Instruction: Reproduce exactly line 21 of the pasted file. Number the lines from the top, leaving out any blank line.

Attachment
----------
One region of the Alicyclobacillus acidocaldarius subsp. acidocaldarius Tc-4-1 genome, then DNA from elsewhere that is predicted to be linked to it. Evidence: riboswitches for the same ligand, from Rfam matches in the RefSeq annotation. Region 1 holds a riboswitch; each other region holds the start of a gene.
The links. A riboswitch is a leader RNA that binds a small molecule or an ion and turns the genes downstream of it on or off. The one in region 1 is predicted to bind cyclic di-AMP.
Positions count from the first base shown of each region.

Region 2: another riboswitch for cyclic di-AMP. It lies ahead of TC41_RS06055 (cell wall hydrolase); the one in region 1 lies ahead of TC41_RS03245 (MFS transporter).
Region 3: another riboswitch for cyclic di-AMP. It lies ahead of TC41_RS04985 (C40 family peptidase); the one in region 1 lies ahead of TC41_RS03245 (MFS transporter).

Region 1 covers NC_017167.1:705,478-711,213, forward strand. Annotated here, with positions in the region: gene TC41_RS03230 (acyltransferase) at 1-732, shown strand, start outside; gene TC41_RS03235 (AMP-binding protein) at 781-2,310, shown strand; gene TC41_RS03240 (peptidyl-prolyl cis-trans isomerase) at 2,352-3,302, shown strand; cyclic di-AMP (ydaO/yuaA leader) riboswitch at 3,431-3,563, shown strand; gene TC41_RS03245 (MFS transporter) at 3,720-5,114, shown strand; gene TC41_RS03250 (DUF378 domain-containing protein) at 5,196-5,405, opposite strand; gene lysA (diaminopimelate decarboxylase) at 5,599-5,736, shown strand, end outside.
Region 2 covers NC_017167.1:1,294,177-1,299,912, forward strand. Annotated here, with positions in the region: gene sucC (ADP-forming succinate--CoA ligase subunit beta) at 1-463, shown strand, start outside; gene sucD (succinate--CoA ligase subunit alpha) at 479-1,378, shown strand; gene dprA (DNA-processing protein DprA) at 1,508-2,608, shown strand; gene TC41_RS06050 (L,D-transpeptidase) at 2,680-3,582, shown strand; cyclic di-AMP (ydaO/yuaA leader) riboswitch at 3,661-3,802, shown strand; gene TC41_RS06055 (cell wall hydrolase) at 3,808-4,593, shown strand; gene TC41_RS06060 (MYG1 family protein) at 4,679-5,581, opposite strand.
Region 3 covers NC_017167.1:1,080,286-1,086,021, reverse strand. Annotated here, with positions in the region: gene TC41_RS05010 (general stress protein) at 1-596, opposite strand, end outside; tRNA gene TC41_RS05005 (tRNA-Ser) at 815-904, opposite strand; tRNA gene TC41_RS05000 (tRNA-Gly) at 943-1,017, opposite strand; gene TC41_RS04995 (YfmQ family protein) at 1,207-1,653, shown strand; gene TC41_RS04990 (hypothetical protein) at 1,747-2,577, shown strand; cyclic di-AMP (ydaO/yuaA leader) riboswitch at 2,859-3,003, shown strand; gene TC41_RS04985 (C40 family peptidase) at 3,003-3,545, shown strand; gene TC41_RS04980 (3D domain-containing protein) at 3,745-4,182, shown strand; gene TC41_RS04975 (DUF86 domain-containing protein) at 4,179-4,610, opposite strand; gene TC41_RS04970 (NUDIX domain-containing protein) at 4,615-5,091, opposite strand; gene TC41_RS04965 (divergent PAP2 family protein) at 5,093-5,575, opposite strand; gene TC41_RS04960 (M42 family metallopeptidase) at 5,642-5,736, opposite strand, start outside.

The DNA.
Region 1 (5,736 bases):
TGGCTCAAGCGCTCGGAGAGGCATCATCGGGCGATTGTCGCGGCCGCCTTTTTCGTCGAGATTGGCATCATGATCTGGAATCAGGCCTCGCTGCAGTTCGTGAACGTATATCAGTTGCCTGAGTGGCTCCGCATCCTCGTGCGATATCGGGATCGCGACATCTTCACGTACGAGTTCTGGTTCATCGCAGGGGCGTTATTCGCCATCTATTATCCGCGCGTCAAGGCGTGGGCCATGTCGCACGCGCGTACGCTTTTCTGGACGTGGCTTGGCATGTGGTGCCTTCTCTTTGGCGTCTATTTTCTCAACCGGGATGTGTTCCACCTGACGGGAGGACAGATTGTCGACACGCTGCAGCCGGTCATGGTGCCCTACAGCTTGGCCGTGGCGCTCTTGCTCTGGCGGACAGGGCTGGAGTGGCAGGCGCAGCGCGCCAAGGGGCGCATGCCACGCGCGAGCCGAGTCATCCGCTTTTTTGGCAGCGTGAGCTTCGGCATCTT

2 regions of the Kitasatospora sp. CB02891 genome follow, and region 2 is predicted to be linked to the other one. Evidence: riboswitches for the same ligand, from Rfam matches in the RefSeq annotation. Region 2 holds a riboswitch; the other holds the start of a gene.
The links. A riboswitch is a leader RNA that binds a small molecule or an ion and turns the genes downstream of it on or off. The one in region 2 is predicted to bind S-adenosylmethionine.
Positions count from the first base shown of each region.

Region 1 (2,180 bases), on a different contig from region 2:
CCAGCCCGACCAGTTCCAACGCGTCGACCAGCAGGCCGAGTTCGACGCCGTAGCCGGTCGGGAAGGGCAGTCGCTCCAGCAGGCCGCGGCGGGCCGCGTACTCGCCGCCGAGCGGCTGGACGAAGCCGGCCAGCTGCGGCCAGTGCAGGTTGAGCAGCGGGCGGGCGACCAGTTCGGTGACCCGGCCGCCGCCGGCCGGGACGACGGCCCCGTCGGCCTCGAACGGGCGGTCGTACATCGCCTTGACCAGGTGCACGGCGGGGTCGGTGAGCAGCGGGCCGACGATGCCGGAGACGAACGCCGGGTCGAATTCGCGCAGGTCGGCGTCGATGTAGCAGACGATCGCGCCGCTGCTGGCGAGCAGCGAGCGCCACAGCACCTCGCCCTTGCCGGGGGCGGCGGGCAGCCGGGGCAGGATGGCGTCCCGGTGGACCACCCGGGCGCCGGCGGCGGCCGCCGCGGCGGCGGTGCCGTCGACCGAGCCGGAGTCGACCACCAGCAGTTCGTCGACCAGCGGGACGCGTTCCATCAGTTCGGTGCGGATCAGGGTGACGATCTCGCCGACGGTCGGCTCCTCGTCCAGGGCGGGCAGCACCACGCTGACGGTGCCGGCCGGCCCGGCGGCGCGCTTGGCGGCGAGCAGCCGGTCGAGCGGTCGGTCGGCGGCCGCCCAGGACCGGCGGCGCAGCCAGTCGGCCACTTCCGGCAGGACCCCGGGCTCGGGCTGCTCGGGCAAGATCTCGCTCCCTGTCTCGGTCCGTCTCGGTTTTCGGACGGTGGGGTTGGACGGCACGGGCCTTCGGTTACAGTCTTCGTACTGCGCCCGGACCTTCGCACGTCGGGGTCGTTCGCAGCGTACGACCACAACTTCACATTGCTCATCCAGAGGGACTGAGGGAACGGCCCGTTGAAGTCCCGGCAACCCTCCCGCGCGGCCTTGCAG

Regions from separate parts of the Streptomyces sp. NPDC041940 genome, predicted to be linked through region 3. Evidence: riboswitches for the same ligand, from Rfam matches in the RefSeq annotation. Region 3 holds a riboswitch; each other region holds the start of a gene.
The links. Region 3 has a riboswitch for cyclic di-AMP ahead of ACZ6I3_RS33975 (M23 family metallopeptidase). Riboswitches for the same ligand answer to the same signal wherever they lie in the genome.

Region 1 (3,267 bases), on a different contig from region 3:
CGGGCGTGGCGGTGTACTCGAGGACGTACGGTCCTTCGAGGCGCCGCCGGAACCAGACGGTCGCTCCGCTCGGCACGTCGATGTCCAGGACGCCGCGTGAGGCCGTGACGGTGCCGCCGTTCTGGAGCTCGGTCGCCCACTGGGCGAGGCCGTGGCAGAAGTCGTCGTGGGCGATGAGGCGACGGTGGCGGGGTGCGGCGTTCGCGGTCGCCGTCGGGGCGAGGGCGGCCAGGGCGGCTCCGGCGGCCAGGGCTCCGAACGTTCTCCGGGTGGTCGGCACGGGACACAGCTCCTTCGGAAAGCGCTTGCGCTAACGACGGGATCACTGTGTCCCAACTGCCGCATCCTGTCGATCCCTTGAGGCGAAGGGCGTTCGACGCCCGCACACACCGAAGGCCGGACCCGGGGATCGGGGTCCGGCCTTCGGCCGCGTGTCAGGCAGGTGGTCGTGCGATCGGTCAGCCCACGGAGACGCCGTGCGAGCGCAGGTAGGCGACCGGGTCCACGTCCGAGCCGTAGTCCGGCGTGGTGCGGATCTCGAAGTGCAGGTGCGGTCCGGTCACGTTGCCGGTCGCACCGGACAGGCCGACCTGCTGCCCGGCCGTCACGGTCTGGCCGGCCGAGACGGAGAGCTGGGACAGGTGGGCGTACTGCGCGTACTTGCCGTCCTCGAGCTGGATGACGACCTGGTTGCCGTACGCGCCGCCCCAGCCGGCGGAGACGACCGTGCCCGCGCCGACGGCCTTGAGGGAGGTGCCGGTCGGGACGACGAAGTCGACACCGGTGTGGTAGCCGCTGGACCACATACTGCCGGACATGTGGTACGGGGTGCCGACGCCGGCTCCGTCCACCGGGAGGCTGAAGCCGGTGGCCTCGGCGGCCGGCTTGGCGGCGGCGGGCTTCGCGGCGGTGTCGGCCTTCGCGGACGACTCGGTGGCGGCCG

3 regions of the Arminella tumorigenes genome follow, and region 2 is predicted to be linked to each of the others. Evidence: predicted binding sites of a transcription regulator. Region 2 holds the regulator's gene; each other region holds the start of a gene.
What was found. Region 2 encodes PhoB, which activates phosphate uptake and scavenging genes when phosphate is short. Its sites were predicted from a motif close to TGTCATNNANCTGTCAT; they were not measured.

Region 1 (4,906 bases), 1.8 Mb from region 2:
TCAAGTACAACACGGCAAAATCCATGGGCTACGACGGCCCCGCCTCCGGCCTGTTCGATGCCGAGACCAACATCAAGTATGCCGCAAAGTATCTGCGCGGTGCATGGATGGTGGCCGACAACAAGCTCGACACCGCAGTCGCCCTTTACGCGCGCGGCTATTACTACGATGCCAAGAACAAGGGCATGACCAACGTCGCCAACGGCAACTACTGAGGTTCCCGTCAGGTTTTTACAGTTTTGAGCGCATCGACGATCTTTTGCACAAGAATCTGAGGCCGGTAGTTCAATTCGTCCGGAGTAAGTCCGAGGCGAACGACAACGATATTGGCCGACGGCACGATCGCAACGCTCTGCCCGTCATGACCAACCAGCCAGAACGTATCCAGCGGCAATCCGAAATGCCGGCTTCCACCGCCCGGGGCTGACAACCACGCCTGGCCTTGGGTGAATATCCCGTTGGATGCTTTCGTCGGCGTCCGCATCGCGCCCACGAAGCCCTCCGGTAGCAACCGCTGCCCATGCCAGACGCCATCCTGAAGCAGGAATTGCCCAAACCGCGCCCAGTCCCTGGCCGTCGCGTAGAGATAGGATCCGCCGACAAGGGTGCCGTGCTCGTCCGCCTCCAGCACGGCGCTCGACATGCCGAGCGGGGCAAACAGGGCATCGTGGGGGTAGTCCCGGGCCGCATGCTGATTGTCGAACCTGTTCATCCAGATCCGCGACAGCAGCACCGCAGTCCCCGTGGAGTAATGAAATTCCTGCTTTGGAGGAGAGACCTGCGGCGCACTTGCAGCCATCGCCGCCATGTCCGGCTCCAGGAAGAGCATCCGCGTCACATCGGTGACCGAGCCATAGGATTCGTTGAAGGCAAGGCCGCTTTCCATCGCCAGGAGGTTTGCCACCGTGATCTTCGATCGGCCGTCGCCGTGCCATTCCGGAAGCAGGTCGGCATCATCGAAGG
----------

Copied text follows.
3 regions of the Arminella tumorigenes genome follow, and region 2 is predicted to be linked to each of the others. Evidence: predicted binding sites of a transcription regulator. Region 2 holds the regulator's gene; each other region holds the start of a gene.